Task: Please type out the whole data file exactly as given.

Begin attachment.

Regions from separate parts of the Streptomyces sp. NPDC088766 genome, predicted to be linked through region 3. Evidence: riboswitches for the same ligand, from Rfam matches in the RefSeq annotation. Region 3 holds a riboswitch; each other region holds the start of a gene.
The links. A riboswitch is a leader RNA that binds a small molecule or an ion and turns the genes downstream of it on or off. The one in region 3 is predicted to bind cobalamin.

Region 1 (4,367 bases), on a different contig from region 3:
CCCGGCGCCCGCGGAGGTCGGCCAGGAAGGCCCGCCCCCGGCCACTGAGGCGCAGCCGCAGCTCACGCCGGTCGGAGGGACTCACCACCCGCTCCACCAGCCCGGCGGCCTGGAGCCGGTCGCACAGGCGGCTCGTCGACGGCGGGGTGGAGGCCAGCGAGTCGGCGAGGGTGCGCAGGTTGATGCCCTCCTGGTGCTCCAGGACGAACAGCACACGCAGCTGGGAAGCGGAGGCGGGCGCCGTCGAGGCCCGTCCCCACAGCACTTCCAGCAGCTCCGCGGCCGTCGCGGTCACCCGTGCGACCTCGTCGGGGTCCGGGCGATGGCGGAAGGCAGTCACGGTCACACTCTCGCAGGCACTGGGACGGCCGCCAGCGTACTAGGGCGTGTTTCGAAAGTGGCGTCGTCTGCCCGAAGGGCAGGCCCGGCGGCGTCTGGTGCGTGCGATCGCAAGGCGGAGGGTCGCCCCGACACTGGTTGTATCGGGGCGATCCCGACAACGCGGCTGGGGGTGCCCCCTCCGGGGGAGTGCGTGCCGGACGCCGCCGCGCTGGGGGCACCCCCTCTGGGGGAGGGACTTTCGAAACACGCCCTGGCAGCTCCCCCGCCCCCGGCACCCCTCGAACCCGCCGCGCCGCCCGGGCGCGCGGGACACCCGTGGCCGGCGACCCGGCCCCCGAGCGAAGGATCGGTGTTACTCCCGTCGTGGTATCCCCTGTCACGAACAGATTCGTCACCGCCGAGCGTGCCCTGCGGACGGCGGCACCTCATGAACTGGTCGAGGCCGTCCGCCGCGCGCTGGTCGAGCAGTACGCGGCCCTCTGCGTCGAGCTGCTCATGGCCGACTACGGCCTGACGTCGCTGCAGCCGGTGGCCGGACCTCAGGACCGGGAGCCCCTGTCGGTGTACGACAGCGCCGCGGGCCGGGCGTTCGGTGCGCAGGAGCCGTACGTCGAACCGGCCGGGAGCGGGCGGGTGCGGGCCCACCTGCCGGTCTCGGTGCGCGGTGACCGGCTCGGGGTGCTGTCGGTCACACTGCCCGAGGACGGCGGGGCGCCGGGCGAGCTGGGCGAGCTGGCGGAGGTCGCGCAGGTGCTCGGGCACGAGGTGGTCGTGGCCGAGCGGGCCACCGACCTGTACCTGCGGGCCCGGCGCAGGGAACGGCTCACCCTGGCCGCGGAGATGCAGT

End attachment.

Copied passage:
Regions from separate parts of the Streptomyces sp. NPDC088766 genome, predicted to be linked through region 3. Evidence: riboswitches for the same ligand, from Rfam matches in the RefSeq annotation. Region 3 holds a riboswitch; each other region holds the start of a gene.
The links. A riboswitch is a leader RNA that binds a small molecule or an ion and turns the genes downstream of it on or off. The one in region 3 is predicted to bind cobalamin.

Region 1 (4,367 bases), on a different contig from region 3:
CCCGGCGCCCGCGGAGGTCGGCCAGGAAGGCCCGCCCCCGGCCACTGAGGCGCAGCCGCAGCTCACGCCGGTCGGAGGGACTCACCACCCGCTCCACCAGCCCGGCGGCCTGGAGCCGGTCGCACAGGCGGCTCGTCGACGGCGGGGTGGAGGCCAGCGAGTCGGCGAGGGTGCGCAGGTTGATGCCCTCCTGGTGCTCCAGGACGAACAGCACACGCAGCTGGGAAGCGGAGGCGGGCGCCGTCGAGGCCCGTCCCCACAGCACTTCCAGCAGCTCCGCGGCCGTCGCGGTCACCCGTGCGACCTCGTCGGGGTCCGGGCGATGGCGGAAGGCAGTCACGGTCACACTCTCGCAGGCACTGGGACGGCCGCCAGCGTACTAGGGCGTGTTTCGAAAGTGGCGTCGTCTGCCCGAAGGGCAGGCCCGGCGGCGTCTGGTGCGTGCGATCGCAAGGCGGAGGGTCGCCCCGACACTGGTTGTATCGGGGCGATCCCGACAACGCGGCTGGGGGTGCCCCCTCCGGGGGAGTGCGTGCCGGACGCCGCCGCGCTGGGGGCACCCCCTCTGGGGGAGGGACTTTCGAAACACGCCCTGGCAGCTCCCCCGCCCCCGGCACCCCTCGAACCCGCCGCGCCGCCCGGGCGCGCGGGACACCCGTGGCCGGCGACCCGGCCCCCGAGCGAAGGATCGGTGTTACTCCCGTCGTGGTATCCCCTGTCACGAACAGATTCGTCACCGCCGAGCGTGCCCTGCGGACGGCGGCACCTCATGAACTGGTCGAGGCCGTCCGCCGCGCGCTGGTCGAGCAGTACGCGGCCCTCTGCGTCGAGCTGCTCATGGCCGACTACGGCCTGACGTCGCTGCAGCCGGTGGCCGGACCTCAGGACCGGGAGCCCCTGTCGGTGTACGACAGCGCCGCGGGCCGGGCGTTCGGTGCGCAGGAGCCGTACGTCGAACCGGCCGGGAGCGGGCGGGTGCGGGCCCACCTGCCGGTCTCGGTGCGCGGTGACCGGCTCGGGGTGCTGTCGGTCACACTGCCCGAGGACGGCGGGGCGCCGGGCGAGCTGGGCGAGCTGGCGGAGGTCGCGCAGGTGCTCGGGCACGAGGTGGTCGTGGCCGAGCGGGCCACCGACCTGTACCTGCGGGCCCGGCGCAGGGAACGGCTCACCCTGGCCGCGGAGATGCAGT